Three Critical Offseason Tasks for the Golden State Warriors to Tackle Right Away

The Golden State Warriors are on a four-game winning streak, but they are also focused on the future and have some critical offseason tasks that they need to tackle. Here are three critical offseason tasks that the Golden State Warriors need to handle:

New Contract for Draymond Green The Warriors‘ most pressing issue is the contract of Draymond Green. The 33-year-old can either opt into a $27.6 million option for the next season or become an unrestricted free agent by opting out. Green is likely to opt out to secure a longer-term deal, and the Warriors are expected to offer him a three-year, $60 million contract. Losing Green could put a dent in the Warriors’ championship contention plans, and they cannot afford to lose him.

Contingency Plan for the Departure of Donte DiVincenzo The Warriors signed Donte DiVincenzo last season, and he has been a key contributor to their 2020-2021 championship-winning season. However, DiVincenzo is likely to receive offers of at least two or three times his current salary when he becomes a free agent. The Warriors don’t hold bird rights on him, so they’ll be limited to offering him 120% of his current salary ($5.4 million). Golden State needs to have a contingency plan in place for DiVincenzo’s departure, and they could use another combo guard to help Jordan Poole in the backcourt off the bench.

Golden State Warriors
Golden State Warriors

Identifying a Gettable and Reliable Backup Big Kevon Looney has been remarkable in terms of durability, but it’s time for the Warriors to find him a suitable backup. The Warriors thought they had it covered with James Wiseman and JaMychal Green, but they were never reliable options. The Warriors need to identify a trustworthy option at a minimum price. Most minimum salary big men are in that position because they’re often unplayable against certain lineups. If that player isn’t available, then getting a stretch big who offers something different is still a worthy way to go.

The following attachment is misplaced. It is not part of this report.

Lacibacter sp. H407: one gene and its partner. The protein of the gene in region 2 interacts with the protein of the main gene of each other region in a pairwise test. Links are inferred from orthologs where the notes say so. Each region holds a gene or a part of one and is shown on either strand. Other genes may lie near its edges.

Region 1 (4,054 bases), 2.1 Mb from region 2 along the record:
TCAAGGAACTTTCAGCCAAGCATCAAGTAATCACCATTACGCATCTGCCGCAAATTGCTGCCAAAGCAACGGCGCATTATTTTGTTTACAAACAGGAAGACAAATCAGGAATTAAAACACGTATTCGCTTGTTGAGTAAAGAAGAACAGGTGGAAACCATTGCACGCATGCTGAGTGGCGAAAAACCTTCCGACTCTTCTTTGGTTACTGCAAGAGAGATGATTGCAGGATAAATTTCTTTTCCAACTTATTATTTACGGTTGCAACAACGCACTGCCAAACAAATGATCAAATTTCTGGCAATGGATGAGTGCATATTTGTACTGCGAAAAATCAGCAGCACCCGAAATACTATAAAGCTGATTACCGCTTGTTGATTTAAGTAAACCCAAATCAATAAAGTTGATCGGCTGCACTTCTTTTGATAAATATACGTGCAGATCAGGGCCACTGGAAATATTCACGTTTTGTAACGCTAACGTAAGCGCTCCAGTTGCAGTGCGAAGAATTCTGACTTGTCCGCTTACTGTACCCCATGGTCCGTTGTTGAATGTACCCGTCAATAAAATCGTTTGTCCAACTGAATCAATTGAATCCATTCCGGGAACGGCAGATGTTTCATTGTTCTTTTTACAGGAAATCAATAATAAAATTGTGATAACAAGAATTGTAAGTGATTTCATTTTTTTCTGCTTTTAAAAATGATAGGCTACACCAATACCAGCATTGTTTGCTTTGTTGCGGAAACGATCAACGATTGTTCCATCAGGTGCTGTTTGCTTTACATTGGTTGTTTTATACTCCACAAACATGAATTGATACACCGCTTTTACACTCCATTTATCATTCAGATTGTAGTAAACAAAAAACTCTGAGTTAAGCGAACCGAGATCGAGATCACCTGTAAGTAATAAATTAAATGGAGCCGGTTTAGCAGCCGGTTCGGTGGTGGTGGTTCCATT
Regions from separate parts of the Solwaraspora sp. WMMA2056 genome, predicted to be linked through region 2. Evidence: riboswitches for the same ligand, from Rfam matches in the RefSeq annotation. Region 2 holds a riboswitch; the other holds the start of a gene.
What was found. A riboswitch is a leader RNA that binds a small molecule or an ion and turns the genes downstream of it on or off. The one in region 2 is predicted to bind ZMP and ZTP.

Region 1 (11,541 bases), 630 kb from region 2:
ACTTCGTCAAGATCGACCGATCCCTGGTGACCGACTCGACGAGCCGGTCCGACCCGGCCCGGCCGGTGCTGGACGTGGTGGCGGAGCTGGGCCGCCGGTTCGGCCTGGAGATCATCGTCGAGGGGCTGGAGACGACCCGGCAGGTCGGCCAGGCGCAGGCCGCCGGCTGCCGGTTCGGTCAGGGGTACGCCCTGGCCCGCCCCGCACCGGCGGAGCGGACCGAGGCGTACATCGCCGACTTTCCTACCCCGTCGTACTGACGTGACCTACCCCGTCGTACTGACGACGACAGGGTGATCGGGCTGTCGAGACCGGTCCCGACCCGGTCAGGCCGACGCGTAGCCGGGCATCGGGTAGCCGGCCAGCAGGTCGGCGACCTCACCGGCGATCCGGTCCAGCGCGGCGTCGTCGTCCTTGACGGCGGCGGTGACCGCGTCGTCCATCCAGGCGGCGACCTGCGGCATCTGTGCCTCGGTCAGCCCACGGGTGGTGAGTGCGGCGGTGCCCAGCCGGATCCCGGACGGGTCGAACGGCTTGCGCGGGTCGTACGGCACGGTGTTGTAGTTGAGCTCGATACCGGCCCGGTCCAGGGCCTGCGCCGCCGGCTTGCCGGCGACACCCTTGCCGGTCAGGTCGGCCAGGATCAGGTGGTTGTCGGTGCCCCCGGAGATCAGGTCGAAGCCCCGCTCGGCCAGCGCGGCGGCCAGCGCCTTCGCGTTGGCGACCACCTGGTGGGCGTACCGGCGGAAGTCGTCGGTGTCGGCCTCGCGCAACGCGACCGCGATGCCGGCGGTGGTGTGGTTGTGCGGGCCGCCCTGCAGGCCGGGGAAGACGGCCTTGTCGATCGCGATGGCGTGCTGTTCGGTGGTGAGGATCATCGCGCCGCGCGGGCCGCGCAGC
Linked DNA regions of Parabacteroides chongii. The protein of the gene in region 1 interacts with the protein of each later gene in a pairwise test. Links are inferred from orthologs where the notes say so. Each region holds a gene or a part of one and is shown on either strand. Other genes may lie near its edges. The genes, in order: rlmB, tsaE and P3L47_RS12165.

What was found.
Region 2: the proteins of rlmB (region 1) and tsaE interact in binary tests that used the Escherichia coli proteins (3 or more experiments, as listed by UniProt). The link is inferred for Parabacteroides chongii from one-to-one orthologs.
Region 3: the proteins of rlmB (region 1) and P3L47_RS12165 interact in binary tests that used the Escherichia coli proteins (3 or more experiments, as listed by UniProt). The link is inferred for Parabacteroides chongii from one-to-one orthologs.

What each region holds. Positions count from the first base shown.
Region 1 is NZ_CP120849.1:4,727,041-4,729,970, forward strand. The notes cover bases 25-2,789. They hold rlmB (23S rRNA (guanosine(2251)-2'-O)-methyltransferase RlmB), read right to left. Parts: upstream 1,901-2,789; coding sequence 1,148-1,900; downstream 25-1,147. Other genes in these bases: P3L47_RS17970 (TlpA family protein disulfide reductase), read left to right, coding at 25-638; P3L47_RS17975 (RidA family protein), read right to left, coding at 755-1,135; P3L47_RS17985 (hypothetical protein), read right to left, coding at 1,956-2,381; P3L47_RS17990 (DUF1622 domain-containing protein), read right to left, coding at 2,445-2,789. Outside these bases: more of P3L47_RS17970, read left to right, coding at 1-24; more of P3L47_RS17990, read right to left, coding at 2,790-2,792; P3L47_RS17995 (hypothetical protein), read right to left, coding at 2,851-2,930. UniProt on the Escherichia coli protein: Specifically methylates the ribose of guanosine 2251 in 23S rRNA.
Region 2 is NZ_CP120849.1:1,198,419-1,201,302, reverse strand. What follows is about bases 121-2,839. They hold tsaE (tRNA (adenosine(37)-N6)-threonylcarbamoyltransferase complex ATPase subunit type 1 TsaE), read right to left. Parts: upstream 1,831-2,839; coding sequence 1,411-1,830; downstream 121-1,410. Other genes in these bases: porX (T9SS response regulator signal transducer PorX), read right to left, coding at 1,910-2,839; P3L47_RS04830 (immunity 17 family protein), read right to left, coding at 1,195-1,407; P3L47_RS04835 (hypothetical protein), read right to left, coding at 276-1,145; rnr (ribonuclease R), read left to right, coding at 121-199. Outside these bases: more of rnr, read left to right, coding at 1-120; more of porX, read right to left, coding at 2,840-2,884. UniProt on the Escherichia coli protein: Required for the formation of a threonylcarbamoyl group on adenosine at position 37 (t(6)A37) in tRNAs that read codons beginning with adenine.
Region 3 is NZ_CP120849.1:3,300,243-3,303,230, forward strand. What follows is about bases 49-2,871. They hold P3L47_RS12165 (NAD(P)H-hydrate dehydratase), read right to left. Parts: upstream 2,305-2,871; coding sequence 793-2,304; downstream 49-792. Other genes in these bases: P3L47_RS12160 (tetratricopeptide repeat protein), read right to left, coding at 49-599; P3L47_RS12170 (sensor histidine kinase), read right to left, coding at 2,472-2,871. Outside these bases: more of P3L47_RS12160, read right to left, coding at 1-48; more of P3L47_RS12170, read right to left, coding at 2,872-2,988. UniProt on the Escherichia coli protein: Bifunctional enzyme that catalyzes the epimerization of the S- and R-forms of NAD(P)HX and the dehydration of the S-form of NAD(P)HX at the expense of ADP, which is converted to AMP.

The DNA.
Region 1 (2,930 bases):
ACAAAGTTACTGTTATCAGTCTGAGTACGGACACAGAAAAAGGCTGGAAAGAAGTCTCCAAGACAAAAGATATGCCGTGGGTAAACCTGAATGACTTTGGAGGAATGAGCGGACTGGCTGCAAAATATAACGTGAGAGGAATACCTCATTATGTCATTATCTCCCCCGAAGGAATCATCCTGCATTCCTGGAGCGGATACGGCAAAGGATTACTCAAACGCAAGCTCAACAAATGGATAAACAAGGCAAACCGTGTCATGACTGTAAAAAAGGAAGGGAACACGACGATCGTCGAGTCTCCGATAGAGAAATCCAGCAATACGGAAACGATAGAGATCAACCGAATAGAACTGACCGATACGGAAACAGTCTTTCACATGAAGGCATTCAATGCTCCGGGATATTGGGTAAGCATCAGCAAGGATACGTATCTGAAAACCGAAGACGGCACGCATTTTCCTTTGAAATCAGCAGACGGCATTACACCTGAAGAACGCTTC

A new contract for Draymond Green: As mentioned, this is the most pressing issue for the Warriors. Draymond Green is a former Defensive Player of the Year, a four-time NBA champion, and a legend of the franchise. He can opt into a $27.6 million option for next season, or opt out and become an unrestricted free agent. It is likely that Green will opt out of the option in the aim of securing a longer-term deal. However, the decision largely rests with Green himself, as there are few teams with salary cap space that could realistically offer him more. Spotrac’s Keith Smith evaluated that Green and the franchise could come together on a three-year, $60 million contract, which would guarantee Green more money while also helping Golden State’s luxury tax bill. The Warriors cannot afford to lose Green if they wish to remain in championship contention next season and beyond.

A contingency plan for the departure of Donte DiVincenzo: Donte DiVincenzo has been everything and more that Golden State would have expected when they signed him last offseason. However, his production is likely to price the Warriors out of his services this time around. DiVincenzo does have a player option for $4.7 million, but his form this season is likely to see him attract offers at at least two, if not three times that amount. Golden State don’t hold bird rights on DiVincenzo, meaning they’ll be limited to offering him 120% of his this year’s salary ($5.4 million) come free agency. That’s unlikely to get it done unless he really loves it in The Bay. While the Warriors have re-acquired Gary Payton II, he and DiVincenzo bring similar defensive intensity and ability, but they’re still different players. Golden State could well do with another combo guard to help Jordan Poole in the backcourt off the bench.

Identifying a gettable and reliable backup big: The Warriors need to find suitable help for Kevon Looney, who is nearing the end of a second-straight season of remarkable durability. The big man has now played over 200 straight games dating back to the 2020-21 season, which is quite an astounding achievement given the injury issues earlier in his career. However, the Warriors cannot bank on him doing it for a third-straight season. Acquiring a trustworthy option at minimum price is easier said than done, particularly given that player has to fill specific needs. The Warriors never prioritize big men in their offensive scheme, meaning the player needs to be able to defend, rebound, and set screens like Looney. If that player isn’t available, then getting a stretch big who offers something different is still a worthy way to go. Green was supposed to be that player for Golden State, but he has not been as effective from beyond the arc this season.

In conclusion, the Golden State Warriors have a lot of work to do in the offseason. These three tasks are critical to the Warriors’ championship contention plans, and they need to tackle them right away. If the Warriors want to remain at the top of the NBA, they need to make smart moves in the offseason.


Leave a Comment